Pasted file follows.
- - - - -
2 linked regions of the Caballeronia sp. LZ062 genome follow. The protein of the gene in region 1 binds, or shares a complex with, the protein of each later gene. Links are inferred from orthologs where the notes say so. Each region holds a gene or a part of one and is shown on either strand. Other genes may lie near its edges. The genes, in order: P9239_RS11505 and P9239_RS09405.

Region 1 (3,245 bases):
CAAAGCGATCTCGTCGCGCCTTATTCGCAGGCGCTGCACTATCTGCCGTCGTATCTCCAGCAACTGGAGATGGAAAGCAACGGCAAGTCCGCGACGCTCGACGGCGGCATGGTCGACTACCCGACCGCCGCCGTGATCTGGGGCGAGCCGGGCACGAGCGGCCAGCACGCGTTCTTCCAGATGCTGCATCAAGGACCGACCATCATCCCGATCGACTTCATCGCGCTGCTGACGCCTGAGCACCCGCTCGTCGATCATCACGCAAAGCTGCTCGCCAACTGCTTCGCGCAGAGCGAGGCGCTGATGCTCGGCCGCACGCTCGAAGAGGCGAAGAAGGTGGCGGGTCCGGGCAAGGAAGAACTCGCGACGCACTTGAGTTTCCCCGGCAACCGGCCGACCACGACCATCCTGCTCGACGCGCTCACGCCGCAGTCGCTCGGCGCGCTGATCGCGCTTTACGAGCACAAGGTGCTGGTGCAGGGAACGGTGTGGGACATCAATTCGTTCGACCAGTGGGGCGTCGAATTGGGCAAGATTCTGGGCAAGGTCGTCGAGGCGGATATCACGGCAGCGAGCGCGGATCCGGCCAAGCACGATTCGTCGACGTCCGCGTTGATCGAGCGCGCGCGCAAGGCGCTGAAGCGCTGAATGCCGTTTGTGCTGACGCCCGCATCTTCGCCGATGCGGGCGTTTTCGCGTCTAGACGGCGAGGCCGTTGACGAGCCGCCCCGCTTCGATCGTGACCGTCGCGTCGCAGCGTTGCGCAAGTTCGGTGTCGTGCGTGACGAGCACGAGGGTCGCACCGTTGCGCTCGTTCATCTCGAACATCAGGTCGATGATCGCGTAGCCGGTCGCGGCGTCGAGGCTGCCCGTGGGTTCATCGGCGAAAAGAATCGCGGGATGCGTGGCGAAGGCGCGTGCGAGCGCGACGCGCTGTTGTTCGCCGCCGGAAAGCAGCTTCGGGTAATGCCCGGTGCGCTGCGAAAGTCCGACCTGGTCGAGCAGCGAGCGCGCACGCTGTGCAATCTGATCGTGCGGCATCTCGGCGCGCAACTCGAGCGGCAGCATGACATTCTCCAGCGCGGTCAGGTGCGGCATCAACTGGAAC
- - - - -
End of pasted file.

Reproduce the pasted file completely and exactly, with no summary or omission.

2 linked regions of the Caballeronia sp. LZ062 genome follow. The protein of the gene in region 1 binds, or shares a complex with, the protein of each later gene. Links are inferred from orthologs where the notes say so. Each region holds a gene or a part of one and is shown on either strand. Other genes may lie near its edges. The genes, in order: P9239_RS11505 and P9239_RS09405.

Region 1 (3,245 bases):
CAAAGCGATCTCGTCGCGCCTTATTCGCAGGCGCTGCACTATCTGCCGTCGTATCTCCAGCAACTGGAGATGGAAAGCAACGGCAAGTCCGCGACGCTCGACGGCGGCATGGTCGACTACCCGACCGCCGCCGTGATCTGGGGCGAGCCGGGCACGAGCGGCCAGCACGCGTTCTTCCAGATGCTGCATCAAGGACCGACCATCATCCCGATCGACTTCATCGCGCTGCTGACGCCTGAGCACCCGCTCGTCGATCATCACGCAAAGCTGCTCGCCAACTGCTTCGCGCAGAGCGAGGCGCTGATGCTCGGCCGCACGCTCGAAGAGGCGAAGAAGGTGGCGGGTCCGGGCAAGGAAGAACTCGCGACGCACTTGAGTTTCCCCGGCAACCGGCCGACCACGACCATCCTGCTCGACGCGCTCACGCCGCAGTCGCTCGGCGCGCTGATCGCGCTTTACGAGCACAAGGTGCTGGTGCAGGGAACGGTGTGGGACATCAATTCGTTCGACCAGTGGGGCGTCGAATTGGGCAAGATTCTGGGCAAGGTCGTCGAGGCGGATATCACGGCAGCGAGCGCGGATCCGGCCAAGCACGATTCGTCGACGTCCGCGTTGATCGAGCGCGCGCGCAAGGCGCTGAAGCGCTGAATGCCGTTTGTGCTGACGCCCGCATCTTCGCCGATGCGGGCGTTTTCGCGTCTAGACGGCGAGGCCGTTGACGAGCCGCCCCGCTTCGATCGTGACCGTCGCGTCGCAGCGTTGCGCAAGTTCGGTGTCGTGCGTGACGAGCACGAGGGTCGCACCGTTGCGCTCGTTCATCTCGAACATCAGGTCGATGATCGCGTAGCCGGTCGCGGCGTCGAGGCTGCCCGTGGGTTCATCGGCGAAAAGAATCGCGGGATGCGTGGCGAAGGCGCGTGCGAGCGCGACGCGCTGTTGTTCGCCGCCGGAAAGCAGCTTCGGGTAATGCCCGGTGCGCTGCGAAAGTCCGACCTGGTCGAGCAGCGAGCGCGCACGCTGTGCAATCTGATCGTGCGGCATCTCGGCGCGCAACTCGAGCGGCAGCATGACATTCTCCAGCGCGGTCAGGTGCGGCATCAACTGGAAC